Theses Doctoral

To Thine Own Self be True? The Influence of Gender Stereotypes on Perceptions of Authentic Leaders

Fudman, Rachel

The goals of the current study were to document the effects of leaders’ relational authenticity on follower impressions, and to explore gender as a boundary condition of the positive effects of this leadership quality. Authentic leadership theory outlines the individual and organizational benefits that result from leaders who judiciously process information through a filter of self-knowledge, and who bring their authentic selves to their actions and relationships. However, research on gender stereotypes demonstrates that as opposed to approaching leadership roles with authenticity, female leaders may need to engage in a certain amount of acting in order to attain legitimacy in spaces traditionally inhabited by men. This work reconsidered authentic leadership theory, and specifically relational authenticity, to take the gender dynamics within existing organizational structures into account. Leader relational authenticity and leader gender were experimentally manipulated in order to test whether some advantages of authentic leadership, in this case favorable impressions and evaluations, apply equally to male and female leaders. Results indicated that those who led with relational authenticity were viewed as more likeable and desirable as a boss than those who did not, and were perceived as more trustworthy for their benevolence and integrity than those who did not. Results of moderated mediation models revealed that relational authenticity can hinder evaluations of women leaders, and that the source of adverse consequences is the enhanced association with gender stereotypes that occurs when women lead with relational authenticity. This was demonstrated by a penalty in judgments of competence and ability exacted from female but not male leaders who were relationally authentic. Further research is required to understand the complex interaction of leaders’ relational authenticity and gender to influence followers’ impressions and outcomes.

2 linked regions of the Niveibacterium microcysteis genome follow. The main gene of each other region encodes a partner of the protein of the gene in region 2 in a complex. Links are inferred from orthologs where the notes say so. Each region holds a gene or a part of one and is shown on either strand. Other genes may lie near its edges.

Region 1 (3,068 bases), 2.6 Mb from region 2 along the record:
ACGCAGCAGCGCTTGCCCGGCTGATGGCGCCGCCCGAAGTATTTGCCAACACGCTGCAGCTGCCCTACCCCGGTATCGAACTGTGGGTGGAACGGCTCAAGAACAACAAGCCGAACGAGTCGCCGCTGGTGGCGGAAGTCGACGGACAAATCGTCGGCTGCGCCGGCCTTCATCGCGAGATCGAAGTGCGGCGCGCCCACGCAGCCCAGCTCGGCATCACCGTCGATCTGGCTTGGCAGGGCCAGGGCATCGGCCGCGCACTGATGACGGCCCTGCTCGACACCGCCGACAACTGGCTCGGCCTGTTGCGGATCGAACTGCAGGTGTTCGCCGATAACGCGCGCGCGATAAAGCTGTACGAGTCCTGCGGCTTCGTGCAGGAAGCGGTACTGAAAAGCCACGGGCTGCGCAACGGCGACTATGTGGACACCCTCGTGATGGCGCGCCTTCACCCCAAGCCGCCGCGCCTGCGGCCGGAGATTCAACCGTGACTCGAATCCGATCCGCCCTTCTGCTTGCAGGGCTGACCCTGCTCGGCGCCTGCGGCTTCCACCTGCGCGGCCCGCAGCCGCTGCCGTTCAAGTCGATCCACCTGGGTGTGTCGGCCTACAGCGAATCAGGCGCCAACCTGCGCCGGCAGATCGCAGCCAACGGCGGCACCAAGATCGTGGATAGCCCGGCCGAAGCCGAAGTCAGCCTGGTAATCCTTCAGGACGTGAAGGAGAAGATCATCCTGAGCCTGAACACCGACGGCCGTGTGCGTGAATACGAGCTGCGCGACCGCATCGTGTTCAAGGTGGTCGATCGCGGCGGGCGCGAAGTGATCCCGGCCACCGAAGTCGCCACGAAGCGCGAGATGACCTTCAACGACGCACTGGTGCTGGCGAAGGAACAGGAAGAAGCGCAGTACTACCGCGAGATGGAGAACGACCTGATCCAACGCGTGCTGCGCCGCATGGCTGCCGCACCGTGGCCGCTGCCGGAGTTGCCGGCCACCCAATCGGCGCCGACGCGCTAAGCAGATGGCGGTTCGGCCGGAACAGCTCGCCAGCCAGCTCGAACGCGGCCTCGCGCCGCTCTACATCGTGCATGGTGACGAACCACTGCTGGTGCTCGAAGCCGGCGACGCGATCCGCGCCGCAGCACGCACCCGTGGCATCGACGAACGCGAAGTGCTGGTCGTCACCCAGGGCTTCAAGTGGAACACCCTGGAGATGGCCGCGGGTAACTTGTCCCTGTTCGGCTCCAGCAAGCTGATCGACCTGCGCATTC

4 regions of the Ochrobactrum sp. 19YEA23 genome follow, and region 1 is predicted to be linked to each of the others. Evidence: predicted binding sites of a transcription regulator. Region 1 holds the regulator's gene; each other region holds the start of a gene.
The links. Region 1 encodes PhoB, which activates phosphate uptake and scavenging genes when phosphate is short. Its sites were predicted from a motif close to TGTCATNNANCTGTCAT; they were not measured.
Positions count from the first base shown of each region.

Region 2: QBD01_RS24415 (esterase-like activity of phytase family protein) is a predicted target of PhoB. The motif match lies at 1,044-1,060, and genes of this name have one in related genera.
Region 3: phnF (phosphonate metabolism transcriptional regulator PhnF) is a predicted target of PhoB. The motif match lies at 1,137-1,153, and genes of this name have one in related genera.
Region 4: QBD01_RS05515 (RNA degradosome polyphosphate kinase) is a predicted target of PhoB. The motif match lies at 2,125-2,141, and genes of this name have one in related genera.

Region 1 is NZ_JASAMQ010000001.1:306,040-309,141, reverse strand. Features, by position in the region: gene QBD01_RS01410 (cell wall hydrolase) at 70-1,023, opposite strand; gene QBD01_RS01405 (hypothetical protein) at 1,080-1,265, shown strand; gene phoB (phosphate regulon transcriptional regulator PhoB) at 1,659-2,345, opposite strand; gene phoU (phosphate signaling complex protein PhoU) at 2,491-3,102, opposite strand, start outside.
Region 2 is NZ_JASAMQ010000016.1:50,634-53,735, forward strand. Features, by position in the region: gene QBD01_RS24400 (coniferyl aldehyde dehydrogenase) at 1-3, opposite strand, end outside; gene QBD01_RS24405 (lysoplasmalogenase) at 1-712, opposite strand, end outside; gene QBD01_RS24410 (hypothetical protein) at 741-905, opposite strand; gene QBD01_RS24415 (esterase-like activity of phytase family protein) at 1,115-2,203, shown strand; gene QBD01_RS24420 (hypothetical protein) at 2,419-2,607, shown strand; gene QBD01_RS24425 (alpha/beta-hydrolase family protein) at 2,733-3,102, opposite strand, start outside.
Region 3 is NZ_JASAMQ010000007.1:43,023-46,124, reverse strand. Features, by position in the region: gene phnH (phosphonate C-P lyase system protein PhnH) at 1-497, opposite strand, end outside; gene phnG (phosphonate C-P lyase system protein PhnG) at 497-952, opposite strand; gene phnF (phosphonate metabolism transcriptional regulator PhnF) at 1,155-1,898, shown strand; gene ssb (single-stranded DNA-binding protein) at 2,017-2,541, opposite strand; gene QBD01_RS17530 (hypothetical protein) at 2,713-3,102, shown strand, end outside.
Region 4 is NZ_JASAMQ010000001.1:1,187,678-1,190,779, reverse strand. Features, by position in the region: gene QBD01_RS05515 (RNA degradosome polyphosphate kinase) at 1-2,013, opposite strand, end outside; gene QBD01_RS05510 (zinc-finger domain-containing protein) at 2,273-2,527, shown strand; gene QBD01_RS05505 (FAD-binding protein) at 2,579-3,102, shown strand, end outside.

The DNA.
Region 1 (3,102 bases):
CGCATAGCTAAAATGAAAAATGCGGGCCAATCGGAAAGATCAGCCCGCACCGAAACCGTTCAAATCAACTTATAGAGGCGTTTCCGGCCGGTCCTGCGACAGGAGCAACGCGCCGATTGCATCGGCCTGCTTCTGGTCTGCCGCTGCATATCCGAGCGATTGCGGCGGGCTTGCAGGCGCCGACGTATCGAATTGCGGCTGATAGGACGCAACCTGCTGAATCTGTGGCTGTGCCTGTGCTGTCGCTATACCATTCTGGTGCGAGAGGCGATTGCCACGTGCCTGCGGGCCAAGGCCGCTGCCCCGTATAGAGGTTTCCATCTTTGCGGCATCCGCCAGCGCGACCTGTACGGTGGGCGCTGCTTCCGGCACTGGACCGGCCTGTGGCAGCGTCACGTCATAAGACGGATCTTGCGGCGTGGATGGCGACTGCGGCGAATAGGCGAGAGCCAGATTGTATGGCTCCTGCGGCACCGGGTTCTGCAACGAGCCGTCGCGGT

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More About This Work

Academic Units
Social-Organizational Psychology
Thesis Advisors
Burke, W. Warner
Ph.D., Columbia University
Published Here
May 11, 2015